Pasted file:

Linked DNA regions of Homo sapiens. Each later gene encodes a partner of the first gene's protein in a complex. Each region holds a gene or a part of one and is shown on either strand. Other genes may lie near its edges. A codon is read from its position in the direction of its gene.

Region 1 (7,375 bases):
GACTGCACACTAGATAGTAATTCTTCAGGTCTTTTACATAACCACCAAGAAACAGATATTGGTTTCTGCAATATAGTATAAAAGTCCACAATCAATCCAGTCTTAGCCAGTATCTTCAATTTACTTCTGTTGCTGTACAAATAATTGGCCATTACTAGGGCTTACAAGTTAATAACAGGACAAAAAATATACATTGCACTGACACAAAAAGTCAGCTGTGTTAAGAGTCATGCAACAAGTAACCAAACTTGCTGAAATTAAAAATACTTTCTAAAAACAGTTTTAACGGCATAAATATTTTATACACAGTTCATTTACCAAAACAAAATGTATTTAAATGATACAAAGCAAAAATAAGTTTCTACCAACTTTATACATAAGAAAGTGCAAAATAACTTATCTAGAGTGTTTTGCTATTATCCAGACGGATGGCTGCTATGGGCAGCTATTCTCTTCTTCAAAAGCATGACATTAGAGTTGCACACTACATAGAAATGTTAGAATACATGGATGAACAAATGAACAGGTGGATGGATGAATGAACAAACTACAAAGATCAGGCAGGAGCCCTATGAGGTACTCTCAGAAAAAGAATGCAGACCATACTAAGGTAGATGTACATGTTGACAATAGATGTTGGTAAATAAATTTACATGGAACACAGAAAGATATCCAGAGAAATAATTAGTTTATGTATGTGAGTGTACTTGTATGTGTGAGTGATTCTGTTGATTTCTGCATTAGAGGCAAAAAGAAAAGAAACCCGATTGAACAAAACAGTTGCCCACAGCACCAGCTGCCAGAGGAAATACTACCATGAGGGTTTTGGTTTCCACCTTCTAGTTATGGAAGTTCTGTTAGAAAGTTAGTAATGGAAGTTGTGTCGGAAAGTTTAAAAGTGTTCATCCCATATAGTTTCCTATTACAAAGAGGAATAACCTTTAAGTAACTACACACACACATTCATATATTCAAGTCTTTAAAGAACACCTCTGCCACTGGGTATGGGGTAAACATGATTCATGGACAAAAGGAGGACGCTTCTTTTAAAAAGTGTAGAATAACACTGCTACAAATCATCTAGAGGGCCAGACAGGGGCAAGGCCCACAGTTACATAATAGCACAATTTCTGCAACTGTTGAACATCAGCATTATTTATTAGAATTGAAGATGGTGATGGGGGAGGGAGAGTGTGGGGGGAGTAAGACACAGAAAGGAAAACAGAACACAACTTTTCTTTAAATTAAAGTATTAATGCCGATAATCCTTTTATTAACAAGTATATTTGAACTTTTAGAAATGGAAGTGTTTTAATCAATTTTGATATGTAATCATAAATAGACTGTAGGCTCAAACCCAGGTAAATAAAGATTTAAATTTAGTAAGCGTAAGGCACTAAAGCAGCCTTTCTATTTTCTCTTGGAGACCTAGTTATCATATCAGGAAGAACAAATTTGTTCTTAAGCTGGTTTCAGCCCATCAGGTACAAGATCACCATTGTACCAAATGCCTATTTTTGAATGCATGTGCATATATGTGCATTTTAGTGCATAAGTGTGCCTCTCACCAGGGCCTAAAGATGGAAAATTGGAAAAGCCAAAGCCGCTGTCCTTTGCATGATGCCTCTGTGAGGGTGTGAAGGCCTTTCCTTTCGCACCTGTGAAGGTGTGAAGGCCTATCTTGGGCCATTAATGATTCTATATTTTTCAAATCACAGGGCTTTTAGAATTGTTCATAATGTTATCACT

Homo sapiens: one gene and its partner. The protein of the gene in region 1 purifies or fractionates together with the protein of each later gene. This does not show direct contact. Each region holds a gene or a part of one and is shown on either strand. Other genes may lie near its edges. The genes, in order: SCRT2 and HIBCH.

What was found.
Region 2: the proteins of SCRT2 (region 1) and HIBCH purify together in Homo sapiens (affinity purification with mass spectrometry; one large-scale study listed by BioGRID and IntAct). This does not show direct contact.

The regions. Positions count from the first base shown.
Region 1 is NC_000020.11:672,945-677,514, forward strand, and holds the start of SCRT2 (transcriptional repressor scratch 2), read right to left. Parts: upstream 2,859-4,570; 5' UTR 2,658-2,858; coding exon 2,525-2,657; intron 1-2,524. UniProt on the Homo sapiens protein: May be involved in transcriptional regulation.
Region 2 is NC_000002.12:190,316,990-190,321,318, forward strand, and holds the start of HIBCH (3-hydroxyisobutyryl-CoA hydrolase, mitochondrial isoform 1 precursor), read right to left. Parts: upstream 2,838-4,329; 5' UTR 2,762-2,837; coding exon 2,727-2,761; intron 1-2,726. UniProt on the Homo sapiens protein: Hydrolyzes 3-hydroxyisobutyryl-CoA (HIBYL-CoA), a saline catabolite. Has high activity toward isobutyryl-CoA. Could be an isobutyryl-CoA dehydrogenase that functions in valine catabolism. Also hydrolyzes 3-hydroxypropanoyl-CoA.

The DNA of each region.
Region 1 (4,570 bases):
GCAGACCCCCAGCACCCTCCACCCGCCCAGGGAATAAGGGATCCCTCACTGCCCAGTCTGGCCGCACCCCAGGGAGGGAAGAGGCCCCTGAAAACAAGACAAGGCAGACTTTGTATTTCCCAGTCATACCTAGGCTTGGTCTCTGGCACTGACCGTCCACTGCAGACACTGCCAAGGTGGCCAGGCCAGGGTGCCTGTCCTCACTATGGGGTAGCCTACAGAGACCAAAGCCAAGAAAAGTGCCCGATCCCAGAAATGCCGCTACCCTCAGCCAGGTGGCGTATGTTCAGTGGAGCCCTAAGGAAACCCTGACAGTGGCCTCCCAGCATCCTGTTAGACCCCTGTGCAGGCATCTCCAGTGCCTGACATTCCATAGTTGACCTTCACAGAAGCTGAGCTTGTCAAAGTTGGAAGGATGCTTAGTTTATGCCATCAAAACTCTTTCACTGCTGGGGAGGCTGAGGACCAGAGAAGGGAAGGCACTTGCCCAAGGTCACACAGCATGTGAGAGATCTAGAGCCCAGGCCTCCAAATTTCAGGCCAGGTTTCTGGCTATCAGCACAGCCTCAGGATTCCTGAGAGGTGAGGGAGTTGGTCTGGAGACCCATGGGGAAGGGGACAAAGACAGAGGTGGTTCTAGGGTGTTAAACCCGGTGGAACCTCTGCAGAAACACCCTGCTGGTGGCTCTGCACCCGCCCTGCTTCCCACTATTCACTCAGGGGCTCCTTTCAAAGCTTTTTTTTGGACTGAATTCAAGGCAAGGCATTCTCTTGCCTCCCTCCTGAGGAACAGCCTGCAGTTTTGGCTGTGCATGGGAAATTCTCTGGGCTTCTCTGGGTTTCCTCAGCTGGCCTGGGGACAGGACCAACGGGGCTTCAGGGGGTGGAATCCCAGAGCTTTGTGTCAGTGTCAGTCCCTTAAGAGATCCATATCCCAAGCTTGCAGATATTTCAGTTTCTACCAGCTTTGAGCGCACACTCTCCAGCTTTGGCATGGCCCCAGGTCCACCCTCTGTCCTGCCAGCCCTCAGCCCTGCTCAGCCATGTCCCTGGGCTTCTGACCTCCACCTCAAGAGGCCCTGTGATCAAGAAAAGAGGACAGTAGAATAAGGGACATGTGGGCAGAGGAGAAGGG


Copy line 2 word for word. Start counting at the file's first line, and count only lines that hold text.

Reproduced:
Region 1 (7,375 bases):